Potter Valley Project Updates

Action from FERC and PG&E seems to come in quick bursts – a lot has happened over the past two months. Before diving into that, we want to share the exciting news that this week FOER and our allies filed suit against FERC for violating the Endangered Species Act. When the federal agency issued an annual license to PG&E to continue operations of the Potter Valley Project pending its decommissioning, FERC failed to add new license conditions necessary to protect Eel River steelhead and Chinook salmon listed under the ESA. Our simple request is that FERC listen to the fisheries experts at the National Marine Fisheries Service and require PG&E to protect Eel River fish. Read our press release here.

License Surrender Update

As we mentioned in our previous newsletter, PG&E has announced their proposed schedule for license surrender. This 30-month “plan to make a plan” is another example of PG&E choosing to prolong the status quo rather than moving urgently to cease harms to Eel River fisheries. FOER, along with a wide variety of allies, submitted comments to FERC suggesting a shortened surrender process and requesting clarity on stakeholder outreach plans.

Flow Variance Update

In other PVP news, way back in May PG&E requested yet another flow variance at the Potter Valley Project. Variances are exceptions granted by FERC from the license-mandated flow schedule for the PVP, which allow PG&E to reduce the amount of Eel River water diverted out of basin to the Russian River. While some are granted for construction or similar issues, FERC has granted PG&E variances nearly every year in the last decade because there has not been enough water in the Eel River to meet all of the flows required by the FERC schedule. The project is not operating sustainably.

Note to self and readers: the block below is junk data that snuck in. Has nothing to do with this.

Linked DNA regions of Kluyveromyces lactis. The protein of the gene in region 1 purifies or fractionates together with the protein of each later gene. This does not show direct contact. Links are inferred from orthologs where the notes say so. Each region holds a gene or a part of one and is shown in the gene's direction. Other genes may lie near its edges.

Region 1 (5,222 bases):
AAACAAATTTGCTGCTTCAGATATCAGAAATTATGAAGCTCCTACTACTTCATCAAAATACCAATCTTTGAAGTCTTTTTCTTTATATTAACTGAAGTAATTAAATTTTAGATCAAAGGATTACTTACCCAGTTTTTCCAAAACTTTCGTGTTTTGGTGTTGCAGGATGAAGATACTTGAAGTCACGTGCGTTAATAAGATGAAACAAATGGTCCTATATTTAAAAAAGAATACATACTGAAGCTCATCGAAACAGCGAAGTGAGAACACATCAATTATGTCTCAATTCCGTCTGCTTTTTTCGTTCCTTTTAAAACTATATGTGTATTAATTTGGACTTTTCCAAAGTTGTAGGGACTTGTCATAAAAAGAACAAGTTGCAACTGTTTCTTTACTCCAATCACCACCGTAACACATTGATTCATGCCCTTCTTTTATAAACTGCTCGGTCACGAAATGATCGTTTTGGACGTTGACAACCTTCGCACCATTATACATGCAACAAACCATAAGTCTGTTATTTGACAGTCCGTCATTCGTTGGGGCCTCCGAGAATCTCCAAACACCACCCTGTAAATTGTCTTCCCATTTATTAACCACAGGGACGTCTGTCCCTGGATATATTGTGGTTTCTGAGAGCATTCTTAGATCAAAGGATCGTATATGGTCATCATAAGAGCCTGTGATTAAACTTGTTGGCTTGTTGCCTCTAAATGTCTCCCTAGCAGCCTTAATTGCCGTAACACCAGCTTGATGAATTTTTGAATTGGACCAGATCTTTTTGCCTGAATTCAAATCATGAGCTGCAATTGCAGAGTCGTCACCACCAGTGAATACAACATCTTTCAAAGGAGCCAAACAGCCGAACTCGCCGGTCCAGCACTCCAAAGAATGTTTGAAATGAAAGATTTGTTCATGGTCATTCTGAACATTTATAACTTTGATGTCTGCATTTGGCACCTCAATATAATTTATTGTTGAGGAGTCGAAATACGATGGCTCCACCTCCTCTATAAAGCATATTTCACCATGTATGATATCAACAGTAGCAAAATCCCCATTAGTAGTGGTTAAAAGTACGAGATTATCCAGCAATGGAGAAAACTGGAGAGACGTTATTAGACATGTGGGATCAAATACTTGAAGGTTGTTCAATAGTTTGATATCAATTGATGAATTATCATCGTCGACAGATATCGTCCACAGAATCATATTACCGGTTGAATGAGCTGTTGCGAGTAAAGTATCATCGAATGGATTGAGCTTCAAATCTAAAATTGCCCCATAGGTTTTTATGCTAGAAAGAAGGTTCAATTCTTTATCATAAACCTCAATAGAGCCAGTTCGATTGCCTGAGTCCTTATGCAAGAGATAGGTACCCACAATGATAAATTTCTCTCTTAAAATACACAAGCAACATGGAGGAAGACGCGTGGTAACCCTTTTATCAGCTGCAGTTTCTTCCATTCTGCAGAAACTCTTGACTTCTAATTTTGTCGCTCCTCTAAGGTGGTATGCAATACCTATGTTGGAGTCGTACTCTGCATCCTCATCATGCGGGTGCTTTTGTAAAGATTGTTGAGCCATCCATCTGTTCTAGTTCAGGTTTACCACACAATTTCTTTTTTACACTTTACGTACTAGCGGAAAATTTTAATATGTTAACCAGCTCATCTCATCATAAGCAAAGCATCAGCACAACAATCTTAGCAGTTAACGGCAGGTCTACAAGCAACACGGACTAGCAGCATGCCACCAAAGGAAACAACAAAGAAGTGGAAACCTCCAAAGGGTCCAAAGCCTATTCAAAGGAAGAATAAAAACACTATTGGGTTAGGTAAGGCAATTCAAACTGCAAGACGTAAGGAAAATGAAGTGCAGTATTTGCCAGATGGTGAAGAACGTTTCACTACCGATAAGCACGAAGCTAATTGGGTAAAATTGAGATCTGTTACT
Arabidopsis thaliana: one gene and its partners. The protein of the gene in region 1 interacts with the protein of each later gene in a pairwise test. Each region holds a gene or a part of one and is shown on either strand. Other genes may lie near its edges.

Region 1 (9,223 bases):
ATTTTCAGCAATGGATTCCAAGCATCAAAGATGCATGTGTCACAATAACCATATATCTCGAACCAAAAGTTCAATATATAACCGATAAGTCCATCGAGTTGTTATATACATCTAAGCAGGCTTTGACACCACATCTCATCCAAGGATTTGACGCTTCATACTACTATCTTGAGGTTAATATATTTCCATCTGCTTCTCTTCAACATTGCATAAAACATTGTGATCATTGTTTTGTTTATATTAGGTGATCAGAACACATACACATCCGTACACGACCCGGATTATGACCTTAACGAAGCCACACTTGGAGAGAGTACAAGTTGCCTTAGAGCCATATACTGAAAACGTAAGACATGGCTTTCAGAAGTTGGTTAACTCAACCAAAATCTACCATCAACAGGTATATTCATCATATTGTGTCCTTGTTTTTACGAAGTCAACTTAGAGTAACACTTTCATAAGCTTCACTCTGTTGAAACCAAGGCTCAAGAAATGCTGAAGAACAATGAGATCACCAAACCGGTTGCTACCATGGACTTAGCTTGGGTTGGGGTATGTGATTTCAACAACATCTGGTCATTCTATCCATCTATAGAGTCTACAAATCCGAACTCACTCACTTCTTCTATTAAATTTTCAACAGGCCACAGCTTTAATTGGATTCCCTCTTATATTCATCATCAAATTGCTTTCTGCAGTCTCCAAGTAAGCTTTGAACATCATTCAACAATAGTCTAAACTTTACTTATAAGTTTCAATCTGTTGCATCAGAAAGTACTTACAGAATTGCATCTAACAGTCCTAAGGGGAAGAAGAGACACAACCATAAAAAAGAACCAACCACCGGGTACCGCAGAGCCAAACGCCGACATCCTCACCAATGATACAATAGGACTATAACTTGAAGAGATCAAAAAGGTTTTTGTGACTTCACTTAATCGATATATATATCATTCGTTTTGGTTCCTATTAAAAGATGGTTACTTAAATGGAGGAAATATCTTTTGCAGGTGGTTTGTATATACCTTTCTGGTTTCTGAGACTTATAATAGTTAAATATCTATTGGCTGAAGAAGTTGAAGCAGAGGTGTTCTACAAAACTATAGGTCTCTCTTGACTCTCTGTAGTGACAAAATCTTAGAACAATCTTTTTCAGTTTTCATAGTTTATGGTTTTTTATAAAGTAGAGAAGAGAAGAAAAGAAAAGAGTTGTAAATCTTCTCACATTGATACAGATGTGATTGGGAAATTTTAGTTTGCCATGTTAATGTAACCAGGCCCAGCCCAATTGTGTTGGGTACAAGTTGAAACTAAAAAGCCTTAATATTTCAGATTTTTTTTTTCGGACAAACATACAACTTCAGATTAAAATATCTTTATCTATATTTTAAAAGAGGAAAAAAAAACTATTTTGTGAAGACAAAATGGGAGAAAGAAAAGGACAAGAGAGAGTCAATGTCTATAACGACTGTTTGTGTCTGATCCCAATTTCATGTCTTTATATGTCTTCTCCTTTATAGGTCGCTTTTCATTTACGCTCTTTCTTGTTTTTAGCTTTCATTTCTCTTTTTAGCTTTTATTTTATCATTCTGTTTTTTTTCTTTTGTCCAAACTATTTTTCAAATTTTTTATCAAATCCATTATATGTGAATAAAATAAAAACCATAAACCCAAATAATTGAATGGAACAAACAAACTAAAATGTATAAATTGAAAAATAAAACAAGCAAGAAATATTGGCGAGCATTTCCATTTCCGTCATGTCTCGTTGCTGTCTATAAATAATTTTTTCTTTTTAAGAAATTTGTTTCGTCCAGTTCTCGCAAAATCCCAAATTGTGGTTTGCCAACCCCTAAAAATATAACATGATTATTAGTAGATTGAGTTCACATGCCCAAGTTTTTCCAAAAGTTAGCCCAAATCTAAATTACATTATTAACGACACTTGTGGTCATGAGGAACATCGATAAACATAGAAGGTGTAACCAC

However, this May’s variance request was different. PG&E asked FERC that it be allowed to reduce diversions from the Eel to the Russian Rivers to maintain at least 30,000 acre feet through mid-September in the Lake Pillsbury reservoir behind Scott Dam. This is a key change in PVP operations that National Marine Fisheries Service (NMFS) biologists have sought in order to maintain a cold water pool that can be used to keep river temperatures below the dams lower for the benefit of Eel River salmonids.

We were happy to see this shift in priority and submitted comments urging FERC to authorize this variance as soon as possible. Acting swiftly was necessary, as NMFS experts emphasized, because the longer PG&E continued diverting 75 cfs out of the basin, the less likely they’d be able to maintain that cold water pool. Unfortunately, it took FERC over 2 months to approve the variance. Depending on the weather over the next month, we may barely have the water necessary to keep temperatures below 19 degrees Celsius (roughly the point at which other species like pikeminnow begin outcompeting salmonids).

As part of consulting with stakeholders on variances, PG&E holds “Drought Working Group” meetings where they present modeling information and gather feedback from stakeholders including state and federal wildlife agencies, the Round Valley Indian Tribes, and Russian River water users. In their latest meeting, we were disappointed to hear PG&E staff seeking an immediate increase in diversions through the PVP, which had just been reduced to 5 cfs after two months of unreasonably high diversions. As NMFS staff pointed out, the variance is working to keep Eel River temperatures hovering just below a dangerous threshold. Why immediately risk that benefit?

Responding to National Marine Fisheries Service

And finally last month we told you all about PG&E’s response to the March letter from NMFS which outlines how the company is committing unauthorized “take” of legally protected salmon and steelhead and suggests eight measures to enhance protection. This month FERC took their turn responding to the fisheries experts. Notably the Commission said they are evaluating whether to reopen PG&E’s license to add amendments suggested by NMFS, and requested clarity from the agency on a number of the proposed amendments within 60 days. Stay tuned folks!